It was raining and I had planned to go in the garden for an hour or so and wander around looking for unsuspecting animals or insects to offer to my camera sensor (it needs a lot of feeding you know).
So I waited indoors until the clouds had passed, and only then did I venture out. I didn't go far from the back door, not wishing to get my feet wet, but I spotted Sammy almost immediately and I think he spotted me too as he quickly adopted evasive manoeuvres.
I got a couple of shots from the back and one from the side as I rather liked the smart suit he was wearing, he's a bit of a trend setter in snail circles. But what I really wanted were the eyes. So I crept round to the front and got down low. I was so quick, he didn't have a chance, I focussed manually on the end of one of the stalks, and my camera gave that satisfying clicking sound it makes when it has found a tasty morsel.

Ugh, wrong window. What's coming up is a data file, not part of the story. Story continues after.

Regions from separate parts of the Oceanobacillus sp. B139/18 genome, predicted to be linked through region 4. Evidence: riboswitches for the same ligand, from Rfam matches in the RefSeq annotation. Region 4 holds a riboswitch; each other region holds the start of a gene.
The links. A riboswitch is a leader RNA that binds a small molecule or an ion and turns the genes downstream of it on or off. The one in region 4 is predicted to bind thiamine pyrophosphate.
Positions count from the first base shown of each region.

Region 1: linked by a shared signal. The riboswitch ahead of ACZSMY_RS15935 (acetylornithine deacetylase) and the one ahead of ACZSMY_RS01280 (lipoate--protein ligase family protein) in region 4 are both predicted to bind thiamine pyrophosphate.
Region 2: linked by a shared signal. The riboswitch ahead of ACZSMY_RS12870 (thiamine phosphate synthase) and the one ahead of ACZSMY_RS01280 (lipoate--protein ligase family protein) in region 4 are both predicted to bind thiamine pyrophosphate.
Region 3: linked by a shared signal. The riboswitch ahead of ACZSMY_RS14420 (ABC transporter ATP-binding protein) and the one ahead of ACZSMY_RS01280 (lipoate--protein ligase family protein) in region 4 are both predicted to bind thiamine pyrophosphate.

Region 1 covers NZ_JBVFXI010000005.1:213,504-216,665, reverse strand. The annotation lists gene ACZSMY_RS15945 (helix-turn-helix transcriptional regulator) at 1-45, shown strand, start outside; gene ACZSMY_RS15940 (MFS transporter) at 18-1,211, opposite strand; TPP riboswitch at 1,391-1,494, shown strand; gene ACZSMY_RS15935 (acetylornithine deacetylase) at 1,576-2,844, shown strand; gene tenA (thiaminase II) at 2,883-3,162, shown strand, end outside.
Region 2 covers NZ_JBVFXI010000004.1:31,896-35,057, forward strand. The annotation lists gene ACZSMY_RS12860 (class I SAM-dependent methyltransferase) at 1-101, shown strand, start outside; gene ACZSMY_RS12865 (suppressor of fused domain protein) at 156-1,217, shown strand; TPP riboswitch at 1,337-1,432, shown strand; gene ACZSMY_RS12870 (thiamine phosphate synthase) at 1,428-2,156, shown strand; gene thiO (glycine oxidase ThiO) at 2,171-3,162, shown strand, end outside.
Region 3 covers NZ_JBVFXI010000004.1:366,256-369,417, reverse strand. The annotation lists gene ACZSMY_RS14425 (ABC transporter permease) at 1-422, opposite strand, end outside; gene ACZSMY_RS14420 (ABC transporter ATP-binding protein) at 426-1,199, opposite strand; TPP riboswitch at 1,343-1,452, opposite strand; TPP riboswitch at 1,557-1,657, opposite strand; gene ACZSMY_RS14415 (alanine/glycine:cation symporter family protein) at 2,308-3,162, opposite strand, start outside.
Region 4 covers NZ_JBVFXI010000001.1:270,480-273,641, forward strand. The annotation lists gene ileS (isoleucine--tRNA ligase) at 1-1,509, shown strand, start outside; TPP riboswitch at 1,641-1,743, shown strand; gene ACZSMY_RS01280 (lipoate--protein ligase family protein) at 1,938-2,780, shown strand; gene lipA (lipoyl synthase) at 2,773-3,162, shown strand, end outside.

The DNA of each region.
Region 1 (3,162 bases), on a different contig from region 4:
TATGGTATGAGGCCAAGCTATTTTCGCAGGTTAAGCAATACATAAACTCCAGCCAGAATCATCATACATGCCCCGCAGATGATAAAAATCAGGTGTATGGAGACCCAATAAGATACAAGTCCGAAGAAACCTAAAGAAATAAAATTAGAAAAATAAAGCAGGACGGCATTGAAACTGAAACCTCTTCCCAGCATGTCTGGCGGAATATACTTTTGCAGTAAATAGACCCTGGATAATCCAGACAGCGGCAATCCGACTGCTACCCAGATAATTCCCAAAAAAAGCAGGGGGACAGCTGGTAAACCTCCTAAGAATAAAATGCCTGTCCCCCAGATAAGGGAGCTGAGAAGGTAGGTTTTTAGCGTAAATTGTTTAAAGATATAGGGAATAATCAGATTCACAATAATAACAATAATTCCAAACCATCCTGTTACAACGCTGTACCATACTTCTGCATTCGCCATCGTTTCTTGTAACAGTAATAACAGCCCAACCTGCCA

So if it's true that the eyes are the mirror of the soul, then we can now see straight into the soul of the snail. It's kind of obvious when you look at the photo below... snails really do possess a soul, and what's more, you can tell that his soul is looking directly into yours.
Although the clouds had parted, it was still pretty dull out so I chose a reasonably high shutter speed of ISO 320 - fast enough to allow some leeway in my other settings but not so fast as to introduce too much digital noise.
With an F-number of 5.6, and a macro lens of focal length 100mm, I've successfully lost virtually everything in a blur except for Sammy's eyes, the most important part of the image. And a shutter speed of 1/200 second was quick enough to freeze the movement of even the fastest snail.